These GEITP pages have continued to follow the saga (by Ed Calabrese) –– in uncovering a certain amount of deception (during the 1920s-30s-40s) that led to an undeserved Nobel Prize in Physiology or Medicine. To reiterate briefly, Hermann Joseph Muller claimed that high doses of X-rays had induced gene mutations in the fruit fly Drosophila. Previous articles by Calabrese claimed that Muller deliberately avoided peer review of his Nobel Prize data, in order to “win the race” to become the first to report such a unique, important finding. Further examination of the underlying reasons for Muller’s avoidance of the peer review process now suggests, however, that it may not have been simply to “win the race” to publication.
The [attached] paper proposes a more nuanced and novel hypothesis that Muller feared his “landmark” paper may fail the peer-review process, because the critical “gene mutation” interpretation was not supported by experimental data. This concern resulted in Muller devising a “camouflaged process” to avoid peer review, while still retaining his worldwide acclaim –– thereby securing “preeminence” for a discovery that would later yield the 1946 Nobel Prize. Muller’s 1927 publication in Science (claiming he had produced X-ray-induced “gene” mutations in Drosophila) was challenged by his long-time friend/confidante/Drosophila geneticist, Edgar Altenburg. Altenburg insisted that Muller may have simply poked large holes in chromosomes (i.e. chromosomal breaks) with massive doses of X-rays; Altenburg insisted Muller must provide proof of gene “point” mutations.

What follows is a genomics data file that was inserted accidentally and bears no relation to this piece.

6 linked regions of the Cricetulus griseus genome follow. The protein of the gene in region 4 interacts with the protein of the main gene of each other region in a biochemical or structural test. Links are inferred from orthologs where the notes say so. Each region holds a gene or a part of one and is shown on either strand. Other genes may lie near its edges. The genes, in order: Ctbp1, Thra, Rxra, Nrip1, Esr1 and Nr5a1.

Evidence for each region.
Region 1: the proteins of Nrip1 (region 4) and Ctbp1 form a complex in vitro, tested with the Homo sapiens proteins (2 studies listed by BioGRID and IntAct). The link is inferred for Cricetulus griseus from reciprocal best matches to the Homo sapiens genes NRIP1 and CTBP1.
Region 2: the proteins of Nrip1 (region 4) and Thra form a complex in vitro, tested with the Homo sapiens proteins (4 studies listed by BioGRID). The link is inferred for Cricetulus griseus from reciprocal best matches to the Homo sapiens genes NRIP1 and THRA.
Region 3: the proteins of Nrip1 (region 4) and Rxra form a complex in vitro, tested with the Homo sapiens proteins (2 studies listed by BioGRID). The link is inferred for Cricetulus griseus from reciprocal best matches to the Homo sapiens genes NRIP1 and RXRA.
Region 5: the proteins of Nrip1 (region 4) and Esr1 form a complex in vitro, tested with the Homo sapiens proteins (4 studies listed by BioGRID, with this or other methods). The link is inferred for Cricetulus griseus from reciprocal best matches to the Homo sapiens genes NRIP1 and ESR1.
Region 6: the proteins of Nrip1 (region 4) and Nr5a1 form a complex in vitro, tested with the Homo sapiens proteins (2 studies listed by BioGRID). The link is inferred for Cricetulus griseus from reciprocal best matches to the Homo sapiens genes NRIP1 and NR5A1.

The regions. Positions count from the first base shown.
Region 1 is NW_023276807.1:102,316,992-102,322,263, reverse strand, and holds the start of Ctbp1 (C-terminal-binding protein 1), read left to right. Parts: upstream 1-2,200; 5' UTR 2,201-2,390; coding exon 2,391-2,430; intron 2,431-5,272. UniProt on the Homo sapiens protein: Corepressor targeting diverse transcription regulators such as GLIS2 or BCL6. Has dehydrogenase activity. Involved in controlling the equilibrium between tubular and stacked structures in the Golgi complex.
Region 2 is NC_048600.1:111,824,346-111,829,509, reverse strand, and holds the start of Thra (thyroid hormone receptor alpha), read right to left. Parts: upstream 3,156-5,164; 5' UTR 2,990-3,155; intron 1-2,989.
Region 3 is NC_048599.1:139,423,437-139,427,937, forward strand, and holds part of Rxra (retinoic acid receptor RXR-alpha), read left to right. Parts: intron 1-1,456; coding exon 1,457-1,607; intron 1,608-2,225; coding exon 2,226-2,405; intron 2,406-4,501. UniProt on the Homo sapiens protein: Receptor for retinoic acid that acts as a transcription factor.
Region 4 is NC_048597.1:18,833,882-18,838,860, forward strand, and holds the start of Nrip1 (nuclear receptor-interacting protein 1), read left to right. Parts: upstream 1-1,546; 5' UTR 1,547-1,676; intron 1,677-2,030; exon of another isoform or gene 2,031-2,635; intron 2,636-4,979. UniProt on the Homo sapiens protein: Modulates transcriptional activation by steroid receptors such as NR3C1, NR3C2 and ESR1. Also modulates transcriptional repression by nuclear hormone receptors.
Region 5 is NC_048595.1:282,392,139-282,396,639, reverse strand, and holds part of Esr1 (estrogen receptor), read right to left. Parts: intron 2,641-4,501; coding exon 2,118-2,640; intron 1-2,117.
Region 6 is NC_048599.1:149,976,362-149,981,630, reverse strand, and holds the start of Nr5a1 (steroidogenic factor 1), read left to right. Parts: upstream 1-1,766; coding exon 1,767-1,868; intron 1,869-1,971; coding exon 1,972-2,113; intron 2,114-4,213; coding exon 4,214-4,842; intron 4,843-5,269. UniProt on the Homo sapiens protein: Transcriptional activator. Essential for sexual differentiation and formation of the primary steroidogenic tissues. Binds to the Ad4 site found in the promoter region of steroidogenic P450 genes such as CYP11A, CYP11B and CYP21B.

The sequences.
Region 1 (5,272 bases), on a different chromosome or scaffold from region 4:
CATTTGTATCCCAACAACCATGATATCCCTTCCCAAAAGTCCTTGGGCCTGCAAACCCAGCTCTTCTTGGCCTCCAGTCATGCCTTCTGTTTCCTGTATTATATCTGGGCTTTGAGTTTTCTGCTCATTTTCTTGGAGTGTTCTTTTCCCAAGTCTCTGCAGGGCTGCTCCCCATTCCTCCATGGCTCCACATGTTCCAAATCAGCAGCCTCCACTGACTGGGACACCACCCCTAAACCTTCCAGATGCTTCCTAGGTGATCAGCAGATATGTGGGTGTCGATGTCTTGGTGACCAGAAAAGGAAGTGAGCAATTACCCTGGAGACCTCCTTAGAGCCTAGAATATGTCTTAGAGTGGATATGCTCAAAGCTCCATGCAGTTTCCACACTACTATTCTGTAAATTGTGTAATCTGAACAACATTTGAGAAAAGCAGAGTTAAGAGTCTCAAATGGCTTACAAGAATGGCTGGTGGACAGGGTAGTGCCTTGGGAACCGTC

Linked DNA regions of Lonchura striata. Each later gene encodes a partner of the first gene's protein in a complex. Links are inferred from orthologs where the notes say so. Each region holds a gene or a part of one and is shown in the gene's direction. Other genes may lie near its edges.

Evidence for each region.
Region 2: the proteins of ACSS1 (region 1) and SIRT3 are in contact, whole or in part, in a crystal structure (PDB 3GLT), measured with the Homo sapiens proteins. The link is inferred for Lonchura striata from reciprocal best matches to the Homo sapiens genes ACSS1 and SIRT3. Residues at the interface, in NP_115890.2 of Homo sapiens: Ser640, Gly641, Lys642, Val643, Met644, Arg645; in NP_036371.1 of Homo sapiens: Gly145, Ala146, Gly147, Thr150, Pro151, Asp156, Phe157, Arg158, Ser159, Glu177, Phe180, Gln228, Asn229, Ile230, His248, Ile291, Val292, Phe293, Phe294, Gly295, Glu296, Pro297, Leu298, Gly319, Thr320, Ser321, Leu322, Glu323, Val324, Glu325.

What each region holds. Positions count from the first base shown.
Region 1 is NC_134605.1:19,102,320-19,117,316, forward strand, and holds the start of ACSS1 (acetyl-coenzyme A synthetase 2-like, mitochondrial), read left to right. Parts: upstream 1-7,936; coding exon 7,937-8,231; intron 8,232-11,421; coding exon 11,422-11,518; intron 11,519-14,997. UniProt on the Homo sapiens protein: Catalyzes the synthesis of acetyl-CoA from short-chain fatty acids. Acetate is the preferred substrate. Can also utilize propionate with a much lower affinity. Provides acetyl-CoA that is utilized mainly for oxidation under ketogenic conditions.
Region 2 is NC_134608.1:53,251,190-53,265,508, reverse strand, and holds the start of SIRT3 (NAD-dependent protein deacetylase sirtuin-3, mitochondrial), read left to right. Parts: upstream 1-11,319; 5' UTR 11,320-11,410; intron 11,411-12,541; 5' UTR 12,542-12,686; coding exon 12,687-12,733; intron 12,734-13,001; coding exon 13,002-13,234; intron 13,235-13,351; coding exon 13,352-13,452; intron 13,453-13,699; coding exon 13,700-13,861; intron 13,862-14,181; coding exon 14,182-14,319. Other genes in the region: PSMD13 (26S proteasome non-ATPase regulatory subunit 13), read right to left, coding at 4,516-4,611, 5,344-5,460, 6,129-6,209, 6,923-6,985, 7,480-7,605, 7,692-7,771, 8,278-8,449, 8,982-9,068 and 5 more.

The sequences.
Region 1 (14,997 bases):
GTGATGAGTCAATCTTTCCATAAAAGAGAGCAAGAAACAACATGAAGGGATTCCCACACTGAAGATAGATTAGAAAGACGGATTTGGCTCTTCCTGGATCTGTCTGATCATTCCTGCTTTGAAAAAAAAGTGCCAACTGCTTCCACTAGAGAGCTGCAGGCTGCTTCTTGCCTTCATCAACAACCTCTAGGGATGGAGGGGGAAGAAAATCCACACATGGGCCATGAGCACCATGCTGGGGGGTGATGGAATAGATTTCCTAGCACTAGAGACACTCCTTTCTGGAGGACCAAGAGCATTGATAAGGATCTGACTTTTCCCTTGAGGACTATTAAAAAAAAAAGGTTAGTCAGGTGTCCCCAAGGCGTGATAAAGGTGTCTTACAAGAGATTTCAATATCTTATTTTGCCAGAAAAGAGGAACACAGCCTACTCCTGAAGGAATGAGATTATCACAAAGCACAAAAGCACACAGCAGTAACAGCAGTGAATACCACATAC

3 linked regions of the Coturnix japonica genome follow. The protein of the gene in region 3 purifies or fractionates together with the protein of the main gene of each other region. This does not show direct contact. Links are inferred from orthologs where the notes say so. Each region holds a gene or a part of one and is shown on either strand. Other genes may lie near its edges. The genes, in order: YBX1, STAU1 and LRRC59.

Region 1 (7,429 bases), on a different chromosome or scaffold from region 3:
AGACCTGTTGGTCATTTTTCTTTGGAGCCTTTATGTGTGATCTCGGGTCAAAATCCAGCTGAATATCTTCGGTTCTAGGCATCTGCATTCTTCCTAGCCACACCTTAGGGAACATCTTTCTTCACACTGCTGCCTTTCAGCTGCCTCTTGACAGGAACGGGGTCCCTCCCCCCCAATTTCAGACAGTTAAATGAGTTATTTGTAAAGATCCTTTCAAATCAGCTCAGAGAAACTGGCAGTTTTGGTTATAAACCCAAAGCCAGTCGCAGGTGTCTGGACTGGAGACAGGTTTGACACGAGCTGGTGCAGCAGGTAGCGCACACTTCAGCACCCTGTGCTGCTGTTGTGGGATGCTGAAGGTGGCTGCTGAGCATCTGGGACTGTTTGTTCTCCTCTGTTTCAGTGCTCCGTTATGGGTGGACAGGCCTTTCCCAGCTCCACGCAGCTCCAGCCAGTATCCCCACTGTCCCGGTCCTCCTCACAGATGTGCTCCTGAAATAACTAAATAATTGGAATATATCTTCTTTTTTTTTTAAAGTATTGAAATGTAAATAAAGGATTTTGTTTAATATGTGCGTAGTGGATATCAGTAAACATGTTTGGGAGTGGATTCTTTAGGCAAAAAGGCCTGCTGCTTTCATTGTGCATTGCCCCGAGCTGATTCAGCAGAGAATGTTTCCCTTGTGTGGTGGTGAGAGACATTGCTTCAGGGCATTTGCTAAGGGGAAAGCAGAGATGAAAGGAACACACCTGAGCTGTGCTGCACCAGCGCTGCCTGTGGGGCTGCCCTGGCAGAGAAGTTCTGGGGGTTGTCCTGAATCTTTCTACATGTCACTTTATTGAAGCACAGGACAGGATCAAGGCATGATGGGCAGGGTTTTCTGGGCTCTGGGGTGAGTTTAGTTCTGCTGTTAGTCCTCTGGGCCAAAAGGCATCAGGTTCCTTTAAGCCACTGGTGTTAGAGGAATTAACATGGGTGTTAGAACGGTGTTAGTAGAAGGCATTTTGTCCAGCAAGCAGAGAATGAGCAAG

Given the daunting and uncertain task to experimentally address this criticism, the [attached] paper suggests that Muller purposely avoided peer-review of his “most significant findings,” because he was extremely troubled by this insightful and serious criticism by Altenburg. Muller therefore manipulated this situation (i.e. publishing a discussion within his Science article –– with no data; and publishing a poorly written non-peer-reviewed conference proceedings with no ‘Methods and Materials’ section, and no References). This approach by Muller appears to reflect both the widespread euphoria over his claim of gene mutation –– and confidence that Altenburg would not openly challenge him. This scenario permitted Muller to achieve his goal to appear to be the first to “produce gene mutations,” while buying him time to try later to experimentally address Altenburg’s criticisms. And it was a possible way to avoid discovery of his possibly questionable actions.
Philosophy, Ethics & Humanities in Medicine Oct 2018; 13: 15